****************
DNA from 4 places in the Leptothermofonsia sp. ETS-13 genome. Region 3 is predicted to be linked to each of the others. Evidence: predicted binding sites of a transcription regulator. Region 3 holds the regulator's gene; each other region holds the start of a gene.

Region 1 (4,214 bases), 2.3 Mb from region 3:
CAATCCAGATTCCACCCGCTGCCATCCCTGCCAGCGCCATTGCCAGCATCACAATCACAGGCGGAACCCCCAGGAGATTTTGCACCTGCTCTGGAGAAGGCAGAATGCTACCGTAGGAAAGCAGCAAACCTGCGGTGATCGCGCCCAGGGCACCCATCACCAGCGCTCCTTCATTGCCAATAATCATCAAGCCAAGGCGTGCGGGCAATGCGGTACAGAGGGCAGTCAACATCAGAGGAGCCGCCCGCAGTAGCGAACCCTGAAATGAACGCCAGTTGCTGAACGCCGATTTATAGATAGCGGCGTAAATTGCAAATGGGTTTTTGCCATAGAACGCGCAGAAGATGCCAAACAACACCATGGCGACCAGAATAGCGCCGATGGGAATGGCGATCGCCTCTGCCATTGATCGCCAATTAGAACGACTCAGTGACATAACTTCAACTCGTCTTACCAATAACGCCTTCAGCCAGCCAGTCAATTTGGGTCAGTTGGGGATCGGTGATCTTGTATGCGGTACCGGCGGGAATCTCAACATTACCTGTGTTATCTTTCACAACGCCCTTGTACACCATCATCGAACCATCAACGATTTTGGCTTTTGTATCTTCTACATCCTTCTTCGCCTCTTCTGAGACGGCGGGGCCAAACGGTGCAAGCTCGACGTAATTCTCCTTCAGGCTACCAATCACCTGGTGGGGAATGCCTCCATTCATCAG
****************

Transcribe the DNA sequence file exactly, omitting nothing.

DNA from 4 places in the Leptothermofonsia sp. ETS-13 genome. Region 3 is predicted to be linked to each of the others. Evidence: predicted binding sites of a transcription regulator. Region 3 holds the regulator's gene; each other region holds the start of a gene.

Region 1 (4,214 bases), 2.3 Mb from region 3:
CAATCCAGATTCCACCCGCTGCCATCCCTGCCAGCGCCATTGCCAGCATCACAATCACAGGCGGAACCCCCAGGAGATTTTGCACCTGCTCTGGAGAAGGCAGAATGCTACCGTAGGAAAGCAGCAAACCTGCGGTGATCGCGCCCAGGGCACCCATCACCAGCGCTCCTTCATTGCCAATAATCATCAAGCCAAGGCGTGCGGGCAATGCGGTACAGAGGGCAGTCAACATCAGAGGAGCCGCCCGCAGTAGCGAACCCTGAAATGAACGCCAGTTGCTGAACGCCGATTTATAGATAGCGGCGTAAATTGCAAATGGGTTTTTGCCATAGAACGCGCAGAAGATGCCAAACAACACCATGGCGACCAGAATAGCGCCGATGGGAATGGCGATCGCCTCTGCCATTGATCGCCAATTAGAACGACTCAGTGACATAACTTCAACTCGTCTTACCAATAACGCCTTCAGCCAGCCAGTCAATTTGGGTCAGTTGGGGATCGGTGATCTTGTATGCGGTACCGGCGGGAATCTCAACATTACCTGTGTTATCTTTCACAACGCCCTTGTACACCATCATCGAACCATCAACGATTTTGGCTTTTGTATCTTCTACATCCTTCTTCGCCTCTTCTGAGACGGCGGGGCCAAACGGTGCAAGCTCGACGTAATTCTCCTTCAGGCTACCAATCACCTGGTGGGGAATGCCTCCATTCATCAG